Last week, Massachusetts's Attleboro Public Library received a big surprise when one of its regular patrons returned a copy of T.S. Arthur's The Young Lady at Home ... more than 78 years after it had been checked out.
The man, whose name was not revealed, was reportedly helping a friend clean out his basement when he came across the tome. He recognized the library's stamp, then noticed its original due date: November 21, 1938. “We were amazed,” said Amy Rhilinger, the library’s assistant director. “I’ve worked here for 15 years, and I’ve never seen anything like this before.”
Because the library charges $.10 per day for overdue books, the total bill for this dusty read would come to about $2800—but the library isn't planning to cash in. “We’re not the library police," Rhilinger said. "We’re not tracking everyone’s things. Everyone returns things a few [days] late, and it’s one thing we joke about here.”
Though it's rare, the decades-overdue book's return is not unprecedented. Here are 11 more tardy returns.
1. The Versatile Grain and the Elegant Bean: A Celebration of the World’s Most Healthful Foods by Sheryl and Mel London
LOANED FROM: The Lawrence Public Library in Lawrence, Kansas
YEARS OVERDUE: 21
In 2014, someone anonymously returned this fitness-friendly cookbook, which had been missing since September 24, 1992. The volume, published that April, contains over 300 recipes—and it’s probably safe to assume that the culprit had plenty of time to try out every single one of them.
2. The Real Book About Snakes by Jane Sherman
LOANED FROM: The Champaign County Library in Urbana, Ohio
YEARS OVERDUE: 41
Like the previous entry, whoever turned in this musty old field guide declined to reveal his name. But lest anyone question the man’s honesty, he also left the following note: “Sorry I’ve kept this book so long, but I’m a really slow reader! I’ve enclosed my fine of $299.30 (41 years, 2 cents a day). Once again, my apologies!”
3. Days and Deeds: A Book of Verse for Children’s Reading and Speaking compiled by Burton and Elizabeth Stevenson
LOANED FROM: The Kewanee Public Library in Kewanee, Illinois
YEARS OVERDUE: 47
According to Guinness World Records, the $345.14 fee paid by the borrower of this lyrical compilation stands as the highest library fine ever paid.
4. The Fire of Francis Xavier by Arthur R. McGratty
LOANED FROM: The New York Public Library, Fort Washington Branch, in New York, New York
YEARS OVERDUE: 55
In 2013, this one was discreetly mailed in and the perpetrator was never brought to justice (be on guard, Big Apple bibliophiles).
5. The Adventures of Pinocchio by Carlo Collodi
LOANED FROM: The Rugby Library in Warwick, England
YEARS OVERDUE: 63
The item found its way home during an eight-day “fines amnesty period,” which shielded the guilty patron from a £4000 penalty. “It’s amazing to think how much the library has changed since that book was taken out in 1950,” said librarian Joanna Girdle.
6. The Picture of Dorian Gray by Oscar Wilde
LOANED FROM: The Chicago Public Library in Chicago, Illinois
YEARS OVERDUE: 78
Harlean Hoffman Vision found a rare edition of this novel nestled amongst her late mother’s personal effects and vowed to set things right. “She kept saying, ‘You’re not going to arrest me?’” recalled marketing director Ruth Lednicer, “and we said, ‘No, we’re so happy you brought it back.’”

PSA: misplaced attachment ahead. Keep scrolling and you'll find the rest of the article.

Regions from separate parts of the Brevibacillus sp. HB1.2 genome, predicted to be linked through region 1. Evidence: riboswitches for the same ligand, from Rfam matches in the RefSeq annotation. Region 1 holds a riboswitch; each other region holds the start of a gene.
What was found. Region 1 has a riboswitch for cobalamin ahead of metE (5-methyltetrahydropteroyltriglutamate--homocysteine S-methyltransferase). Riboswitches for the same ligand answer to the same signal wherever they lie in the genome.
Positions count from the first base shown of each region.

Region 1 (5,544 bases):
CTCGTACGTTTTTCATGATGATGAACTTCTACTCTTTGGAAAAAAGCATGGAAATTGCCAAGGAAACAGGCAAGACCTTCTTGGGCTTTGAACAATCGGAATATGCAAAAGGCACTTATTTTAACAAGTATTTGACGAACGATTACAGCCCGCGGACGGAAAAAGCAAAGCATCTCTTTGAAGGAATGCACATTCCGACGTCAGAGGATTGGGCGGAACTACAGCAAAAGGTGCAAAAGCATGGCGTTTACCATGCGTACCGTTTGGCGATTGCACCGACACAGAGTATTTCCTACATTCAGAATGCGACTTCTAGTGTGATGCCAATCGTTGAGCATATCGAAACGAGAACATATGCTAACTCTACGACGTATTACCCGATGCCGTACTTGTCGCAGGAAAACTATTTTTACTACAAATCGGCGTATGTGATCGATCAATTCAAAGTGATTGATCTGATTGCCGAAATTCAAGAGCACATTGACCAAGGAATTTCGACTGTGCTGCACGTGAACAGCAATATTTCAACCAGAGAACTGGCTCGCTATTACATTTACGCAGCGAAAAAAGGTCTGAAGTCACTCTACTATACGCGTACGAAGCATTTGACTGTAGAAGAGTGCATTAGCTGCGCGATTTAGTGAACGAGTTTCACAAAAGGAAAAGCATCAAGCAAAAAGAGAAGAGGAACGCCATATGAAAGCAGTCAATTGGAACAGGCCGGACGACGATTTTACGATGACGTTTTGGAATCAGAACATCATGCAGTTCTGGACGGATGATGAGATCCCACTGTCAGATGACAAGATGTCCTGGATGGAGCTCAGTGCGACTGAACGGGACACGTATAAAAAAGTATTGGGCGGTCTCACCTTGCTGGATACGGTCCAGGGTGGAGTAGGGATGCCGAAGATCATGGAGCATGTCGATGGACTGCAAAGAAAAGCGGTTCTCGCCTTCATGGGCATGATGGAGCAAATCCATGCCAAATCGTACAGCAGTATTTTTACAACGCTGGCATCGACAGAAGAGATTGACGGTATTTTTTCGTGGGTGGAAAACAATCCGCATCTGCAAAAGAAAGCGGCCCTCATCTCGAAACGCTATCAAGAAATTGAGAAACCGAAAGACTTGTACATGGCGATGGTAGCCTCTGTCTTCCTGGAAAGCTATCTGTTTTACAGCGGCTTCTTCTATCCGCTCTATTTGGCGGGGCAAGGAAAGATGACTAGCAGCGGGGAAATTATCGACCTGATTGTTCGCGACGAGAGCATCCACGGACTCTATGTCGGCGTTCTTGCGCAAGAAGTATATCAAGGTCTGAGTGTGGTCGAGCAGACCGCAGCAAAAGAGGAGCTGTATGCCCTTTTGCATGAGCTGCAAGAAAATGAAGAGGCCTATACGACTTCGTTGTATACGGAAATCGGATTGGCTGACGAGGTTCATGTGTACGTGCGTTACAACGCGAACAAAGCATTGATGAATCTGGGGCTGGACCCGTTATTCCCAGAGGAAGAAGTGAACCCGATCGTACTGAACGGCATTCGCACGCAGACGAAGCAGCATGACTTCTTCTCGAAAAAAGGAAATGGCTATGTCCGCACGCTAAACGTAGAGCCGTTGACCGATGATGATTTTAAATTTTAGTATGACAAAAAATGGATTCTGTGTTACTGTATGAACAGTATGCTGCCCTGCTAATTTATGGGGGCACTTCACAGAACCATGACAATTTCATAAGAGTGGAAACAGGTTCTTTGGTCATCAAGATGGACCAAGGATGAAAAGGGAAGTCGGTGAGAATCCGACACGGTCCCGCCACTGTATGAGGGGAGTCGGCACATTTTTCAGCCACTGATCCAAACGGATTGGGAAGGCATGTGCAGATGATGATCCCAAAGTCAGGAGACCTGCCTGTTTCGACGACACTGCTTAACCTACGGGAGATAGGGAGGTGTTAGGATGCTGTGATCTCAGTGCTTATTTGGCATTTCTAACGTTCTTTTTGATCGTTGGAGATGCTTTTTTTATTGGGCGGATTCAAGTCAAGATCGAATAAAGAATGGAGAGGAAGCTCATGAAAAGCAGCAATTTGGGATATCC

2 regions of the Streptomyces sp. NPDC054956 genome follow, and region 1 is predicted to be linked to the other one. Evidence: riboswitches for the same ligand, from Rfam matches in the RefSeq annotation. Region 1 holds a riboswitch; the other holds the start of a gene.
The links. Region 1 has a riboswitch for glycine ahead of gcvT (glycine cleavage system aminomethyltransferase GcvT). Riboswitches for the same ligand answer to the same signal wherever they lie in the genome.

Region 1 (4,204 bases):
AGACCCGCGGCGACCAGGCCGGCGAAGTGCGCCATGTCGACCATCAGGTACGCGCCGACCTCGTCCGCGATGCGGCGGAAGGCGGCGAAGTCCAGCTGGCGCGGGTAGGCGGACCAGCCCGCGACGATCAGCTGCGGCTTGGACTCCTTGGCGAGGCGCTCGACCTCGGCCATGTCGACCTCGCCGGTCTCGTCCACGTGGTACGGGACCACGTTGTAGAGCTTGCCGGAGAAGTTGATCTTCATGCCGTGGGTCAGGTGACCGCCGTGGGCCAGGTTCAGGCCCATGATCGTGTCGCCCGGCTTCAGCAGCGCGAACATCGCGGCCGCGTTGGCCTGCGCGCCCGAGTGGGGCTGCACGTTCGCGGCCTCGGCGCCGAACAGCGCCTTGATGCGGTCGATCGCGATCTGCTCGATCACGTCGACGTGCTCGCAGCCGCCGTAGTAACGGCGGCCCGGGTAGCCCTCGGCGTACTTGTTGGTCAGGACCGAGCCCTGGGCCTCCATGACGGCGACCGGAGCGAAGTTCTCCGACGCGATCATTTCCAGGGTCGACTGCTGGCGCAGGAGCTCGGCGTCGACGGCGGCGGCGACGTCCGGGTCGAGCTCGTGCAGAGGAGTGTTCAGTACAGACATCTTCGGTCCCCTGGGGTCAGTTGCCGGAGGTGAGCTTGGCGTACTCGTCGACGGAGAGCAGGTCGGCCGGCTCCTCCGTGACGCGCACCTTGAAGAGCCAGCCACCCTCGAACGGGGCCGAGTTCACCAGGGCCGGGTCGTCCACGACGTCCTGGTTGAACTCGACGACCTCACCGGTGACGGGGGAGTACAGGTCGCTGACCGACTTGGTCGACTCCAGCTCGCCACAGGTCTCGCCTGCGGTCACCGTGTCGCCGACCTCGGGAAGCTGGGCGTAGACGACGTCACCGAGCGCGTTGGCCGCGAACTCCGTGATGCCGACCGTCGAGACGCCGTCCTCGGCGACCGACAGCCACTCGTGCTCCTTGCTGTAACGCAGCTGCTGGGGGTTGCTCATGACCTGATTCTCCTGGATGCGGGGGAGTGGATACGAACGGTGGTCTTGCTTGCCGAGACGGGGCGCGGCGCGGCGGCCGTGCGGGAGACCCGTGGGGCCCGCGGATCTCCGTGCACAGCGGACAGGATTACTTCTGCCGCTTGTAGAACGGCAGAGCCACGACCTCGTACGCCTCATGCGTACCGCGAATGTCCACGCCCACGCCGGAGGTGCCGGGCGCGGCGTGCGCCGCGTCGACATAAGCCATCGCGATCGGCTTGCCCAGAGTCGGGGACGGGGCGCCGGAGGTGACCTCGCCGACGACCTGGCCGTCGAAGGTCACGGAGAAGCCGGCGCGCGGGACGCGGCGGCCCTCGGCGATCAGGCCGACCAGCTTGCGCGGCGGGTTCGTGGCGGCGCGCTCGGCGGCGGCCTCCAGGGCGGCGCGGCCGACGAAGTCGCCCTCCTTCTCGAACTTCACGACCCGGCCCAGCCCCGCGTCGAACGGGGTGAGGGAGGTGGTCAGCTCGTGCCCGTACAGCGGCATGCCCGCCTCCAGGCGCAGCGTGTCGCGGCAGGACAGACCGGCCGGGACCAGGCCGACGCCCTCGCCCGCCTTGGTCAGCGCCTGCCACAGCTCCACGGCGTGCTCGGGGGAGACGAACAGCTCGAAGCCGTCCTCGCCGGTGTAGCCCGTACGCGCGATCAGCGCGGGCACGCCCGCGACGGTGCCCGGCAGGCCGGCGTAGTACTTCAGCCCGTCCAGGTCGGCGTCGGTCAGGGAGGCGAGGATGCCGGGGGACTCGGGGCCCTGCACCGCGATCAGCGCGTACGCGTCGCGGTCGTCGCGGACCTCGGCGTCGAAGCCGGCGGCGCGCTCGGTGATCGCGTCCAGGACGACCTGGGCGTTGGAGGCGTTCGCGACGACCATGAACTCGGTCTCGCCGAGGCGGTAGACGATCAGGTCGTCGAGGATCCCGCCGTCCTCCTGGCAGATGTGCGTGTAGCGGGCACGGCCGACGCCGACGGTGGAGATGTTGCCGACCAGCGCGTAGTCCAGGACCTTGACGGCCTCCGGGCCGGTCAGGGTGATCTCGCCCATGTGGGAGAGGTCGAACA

7. Master of Men by E. Phillips Oppenheim
LOANED FROM: The Leicester County Library in Leicester, England
YEARS OVERDUE: 79
Oppenheim was born in the surrounding region and, hence, the Leicestershire County Council was thrilled to reclaim this piece of their literary heritage after it turned up in a nearby house—even though the library branch it originally belonged to had shut down decades earlier.
8. Facts I Ought to Know About the Government of My Country by William H. Bartlett
LOANED FROM: The New Bedford Public Library in New Bedford, Massachusetts
YEARS OVERDUE: 99
Stanley Dudek of Mansfield, Massachusetts claims that his mother—a Polish immigrant—decided to brush up on American politics by borrowing this volume from the New Bedford Library in 1910. “For a person who was just becoming a citizen, it was the perfect book for her,” says Dudek.
9. Insectivorous Plants by Charles Darwin
LOANED FROM: The Camden School of Arts Lending Library in Sydney, Australia
YEARS OVERDUE: 122
An Australian copy of Darwin’s treatise on bug-eating flora was borrowed in 1889. After two World Wars, Neil Armstrong’s moon landing, and the birth of the internet, it was finally returned on July 22, 2011.
10. The Ancient History of the Egyptians, Carthaginians, Assyrians, Babylonians, Medes and Persians, Macedonians, and Grecians (volume II) by Charles Rollin
LOANED FROM: The Grace Doherty Library in Danville, Kentucky
YEARS OVERDUE: 150 (approximately)
In 2013, this tome was discovered at a neighboring school for the deaf, where it had presumably been stored since 1854 (as evidenced by a note written inside dating to that year). The library owns no records from this period, so exactly how long it was gone is anybody’s guess, but, said librarian Stan Campbell, “It’s been out of the library for at least 150 years."
11. The Law of Nations by Emmerich de Vattel
LOANED FROM: The New York Society Library in New York City
YEARS OVERDUE: 221
Five months into his first presidential term, George Washington borrowed this legal manifesto from the historic New York Society Library. For the next 221 years, it remained stowed away at his Virginia home, and organization officials wondered if they’d ever see it again. “We’re not actively pursuing overdue fines,” joked head librarian Mark Bartlett. “But we would be very happy to see the book returned.” His wish was granted when Mount Vernon staff finally sent it back in 2010 (luckily, they dodged a whopping $300,000 late fee).
An earlier version of this post appeared in 2014.